Oregon Wrongful Death Statutes of Limitations

This is an excerpt from our free report, “Oregon Wrongful Death Laws: A Guide to the Civil Justice System After the Death of a Loved One.” If you would like to order the book, which discusses the special time limits listed below, you can order it HERE.

In addition to the practical time limit of trying to gather information while it’s fresh, there are also legal time limits. These legal time limits are called “statutes of limitations” in Oregon wrongful death laws and you will hear this term a lot.

First, our disclaimer: statutes of limitations are notoriously difficult. There are many, many special limitations. Every interest group that exists seems to want to lobby the legislature for special statutes of limitations for their own special issue. So this information is general. It may not apply to your case. Many lawyers refuse to give this general information, fearing that if it’s wrong, they’ll get sued. We believe it’s better to give some information rather than none. But we can’t possibly give you all the information, because there’s just too much of it.

What we’re writing here will apply to 90% of cases. But that won’t help you if you’re in the other 10%. It’s general information only; you cannot count on it applying to your case. And finally, if the incident that caused the death happened outside of Oregon, then Oregon law probably won’t apply, because every state is different and this book was written specifically for Oregon cases.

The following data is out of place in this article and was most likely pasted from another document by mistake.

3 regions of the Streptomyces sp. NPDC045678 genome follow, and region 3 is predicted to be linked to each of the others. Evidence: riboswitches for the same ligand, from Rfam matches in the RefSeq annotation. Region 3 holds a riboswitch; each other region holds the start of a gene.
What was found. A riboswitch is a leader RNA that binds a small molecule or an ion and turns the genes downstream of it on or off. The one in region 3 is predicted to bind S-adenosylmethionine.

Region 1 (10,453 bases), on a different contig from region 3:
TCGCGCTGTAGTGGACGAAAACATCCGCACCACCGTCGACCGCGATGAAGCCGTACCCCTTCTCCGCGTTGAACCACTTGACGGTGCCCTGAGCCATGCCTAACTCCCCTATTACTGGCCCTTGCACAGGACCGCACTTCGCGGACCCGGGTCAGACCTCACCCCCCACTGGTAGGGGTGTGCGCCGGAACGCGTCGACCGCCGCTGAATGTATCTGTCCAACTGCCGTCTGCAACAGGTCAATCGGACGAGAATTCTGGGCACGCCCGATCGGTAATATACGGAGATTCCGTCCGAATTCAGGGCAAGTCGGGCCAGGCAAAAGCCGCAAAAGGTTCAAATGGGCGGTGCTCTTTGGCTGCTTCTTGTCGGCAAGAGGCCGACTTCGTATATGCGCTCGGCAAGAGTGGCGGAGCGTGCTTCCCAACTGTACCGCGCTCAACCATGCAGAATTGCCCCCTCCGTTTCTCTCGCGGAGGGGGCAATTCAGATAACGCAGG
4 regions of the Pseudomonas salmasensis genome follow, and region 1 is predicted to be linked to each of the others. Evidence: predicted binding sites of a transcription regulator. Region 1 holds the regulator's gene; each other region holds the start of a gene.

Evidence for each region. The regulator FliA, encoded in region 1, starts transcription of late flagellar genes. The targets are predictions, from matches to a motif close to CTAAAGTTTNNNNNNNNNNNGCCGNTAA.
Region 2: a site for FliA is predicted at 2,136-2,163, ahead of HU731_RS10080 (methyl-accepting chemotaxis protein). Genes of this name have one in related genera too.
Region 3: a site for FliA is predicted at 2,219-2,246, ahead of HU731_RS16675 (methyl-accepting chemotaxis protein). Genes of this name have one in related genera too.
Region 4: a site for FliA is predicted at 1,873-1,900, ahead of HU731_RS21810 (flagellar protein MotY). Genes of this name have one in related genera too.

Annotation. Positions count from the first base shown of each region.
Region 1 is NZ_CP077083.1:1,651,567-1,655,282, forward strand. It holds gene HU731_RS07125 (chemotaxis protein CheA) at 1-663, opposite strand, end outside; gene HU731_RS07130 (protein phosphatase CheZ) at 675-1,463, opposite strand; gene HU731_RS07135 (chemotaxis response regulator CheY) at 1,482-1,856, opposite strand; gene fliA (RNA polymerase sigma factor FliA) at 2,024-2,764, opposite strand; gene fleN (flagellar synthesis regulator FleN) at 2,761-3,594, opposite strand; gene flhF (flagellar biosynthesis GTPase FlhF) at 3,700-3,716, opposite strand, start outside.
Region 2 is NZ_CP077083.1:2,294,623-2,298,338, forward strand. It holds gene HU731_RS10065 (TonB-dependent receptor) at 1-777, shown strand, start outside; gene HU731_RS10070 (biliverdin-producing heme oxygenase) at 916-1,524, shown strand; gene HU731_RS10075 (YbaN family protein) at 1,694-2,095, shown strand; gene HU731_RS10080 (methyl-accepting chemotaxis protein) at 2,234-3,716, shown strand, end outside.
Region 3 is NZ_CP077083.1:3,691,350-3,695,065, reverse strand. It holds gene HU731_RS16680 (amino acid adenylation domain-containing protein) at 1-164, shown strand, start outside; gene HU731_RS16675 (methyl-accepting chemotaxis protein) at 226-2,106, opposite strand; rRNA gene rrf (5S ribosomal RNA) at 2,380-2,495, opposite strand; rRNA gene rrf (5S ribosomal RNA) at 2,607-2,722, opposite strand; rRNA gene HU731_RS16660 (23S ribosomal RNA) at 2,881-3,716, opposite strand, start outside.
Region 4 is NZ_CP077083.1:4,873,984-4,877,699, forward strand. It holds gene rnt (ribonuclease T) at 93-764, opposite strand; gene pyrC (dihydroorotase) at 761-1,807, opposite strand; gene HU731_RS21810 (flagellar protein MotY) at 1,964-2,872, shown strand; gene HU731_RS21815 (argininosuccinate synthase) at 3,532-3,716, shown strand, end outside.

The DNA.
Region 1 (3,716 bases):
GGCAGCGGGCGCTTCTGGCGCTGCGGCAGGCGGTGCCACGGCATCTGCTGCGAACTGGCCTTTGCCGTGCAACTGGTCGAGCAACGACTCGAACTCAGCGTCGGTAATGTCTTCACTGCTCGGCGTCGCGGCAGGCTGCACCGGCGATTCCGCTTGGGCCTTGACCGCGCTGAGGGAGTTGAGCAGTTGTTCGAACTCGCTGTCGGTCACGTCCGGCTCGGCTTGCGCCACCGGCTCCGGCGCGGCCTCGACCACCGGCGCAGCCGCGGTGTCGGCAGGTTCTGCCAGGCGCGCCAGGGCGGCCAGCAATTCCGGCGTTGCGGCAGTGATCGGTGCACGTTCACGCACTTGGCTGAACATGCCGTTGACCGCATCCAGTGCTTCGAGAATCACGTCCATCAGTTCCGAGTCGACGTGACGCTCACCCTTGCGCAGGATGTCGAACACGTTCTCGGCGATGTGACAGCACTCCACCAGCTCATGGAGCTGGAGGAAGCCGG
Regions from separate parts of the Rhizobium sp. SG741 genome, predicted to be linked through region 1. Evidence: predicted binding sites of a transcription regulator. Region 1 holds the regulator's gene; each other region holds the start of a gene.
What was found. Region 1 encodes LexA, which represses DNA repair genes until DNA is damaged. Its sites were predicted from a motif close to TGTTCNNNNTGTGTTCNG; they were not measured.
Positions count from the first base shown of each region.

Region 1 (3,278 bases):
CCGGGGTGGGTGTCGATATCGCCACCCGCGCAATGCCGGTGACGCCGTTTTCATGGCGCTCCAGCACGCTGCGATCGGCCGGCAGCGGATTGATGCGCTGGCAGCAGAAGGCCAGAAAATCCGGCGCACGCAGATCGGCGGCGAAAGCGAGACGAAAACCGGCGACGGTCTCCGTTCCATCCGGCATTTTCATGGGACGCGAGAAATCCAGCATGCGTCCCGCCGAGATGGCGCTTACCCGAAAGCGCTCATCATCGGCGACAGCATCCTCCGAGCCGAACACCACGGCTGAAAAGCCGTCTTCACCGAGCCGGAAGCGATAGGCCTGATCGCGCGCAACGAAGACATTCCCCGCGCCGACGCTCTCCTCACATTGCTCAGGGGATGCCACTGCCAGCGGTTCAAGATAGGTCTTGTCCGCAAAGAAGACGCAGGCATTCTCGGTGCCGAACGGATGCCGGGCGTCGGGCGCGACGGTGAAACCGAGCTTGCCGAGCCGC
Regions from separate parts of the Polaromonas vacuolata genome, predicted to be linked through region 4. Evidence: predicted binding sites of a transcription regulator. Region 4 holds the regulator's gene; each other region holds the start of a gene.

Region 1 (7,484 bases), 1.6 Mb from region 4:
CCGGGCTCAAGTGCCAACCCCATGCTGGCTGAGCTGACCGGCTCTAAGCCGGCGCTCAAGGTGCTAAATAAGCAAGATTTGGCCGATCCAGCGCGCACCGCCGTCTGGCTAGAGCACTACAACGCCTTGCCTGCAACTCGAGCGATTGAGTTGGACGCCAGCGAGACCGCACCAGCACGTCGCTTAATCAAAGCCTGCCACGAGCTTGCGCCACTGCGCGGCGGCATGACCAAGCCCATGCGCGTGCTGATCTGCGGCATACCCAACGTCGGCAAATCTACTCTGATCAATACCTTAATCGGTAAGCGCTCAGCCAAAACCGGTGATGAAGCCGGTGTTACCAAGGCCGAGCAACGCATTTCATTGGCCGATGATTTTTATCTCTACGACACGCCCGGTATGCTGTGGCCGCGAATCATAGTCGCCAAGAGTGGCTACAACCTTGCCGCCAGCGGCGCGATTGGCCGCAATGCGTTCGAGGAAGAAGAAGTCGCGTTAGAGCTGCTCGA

The statute of limitations for a wrongful death case in Oregon is three years from the date of the incident that ultimately ended up causing death (ORS 30.020). Note that if a person is hospitalized for a time before dying, the statute of limitations begins on the date of the injury, not on the date of death. Also note that this time limit changes if alcohol or a public body are involved.

If the injury was not discovered until later – and if that delay in discovery was “reasonable,” – then the clock starts when the injury “was or reasonably should have been discovered.” For example, if someone has a surgery that appeared to go well, but in fact caused internal injuries that were not discovered until six months later, and if that six month delay in discovering the injuries was “reasonable,” then the clock does not begin ticking until the injury is discovered. Or “reasonably should have been discovered.”

What does “reasonably” mean here? Nobody knows. It’s different for every circumstance. People may disagree about what is reasonable here. Ultimately, a judge or jury, or even the Supreme Court, may have to decide whether a certain delay was “reasonable” in terms of the Oregon wrongful death statute of limitations.

There are special (and more complicated) Oregon wrongful death statutes of limitations for the following:

  • Claims where alcohol was involved
  • Claims against a public body
  • Product liability claims
  • Medical malpractice claims

If your loved one has died in any of these circumstances, you need to consult a lawyer ASAP to protect your right to file claim.

For more details, order our free book, “Oregon Wrongful Death Laws: A Guide to the Civil Justice System After the Death of a Loved One.” You can order it for FREE here.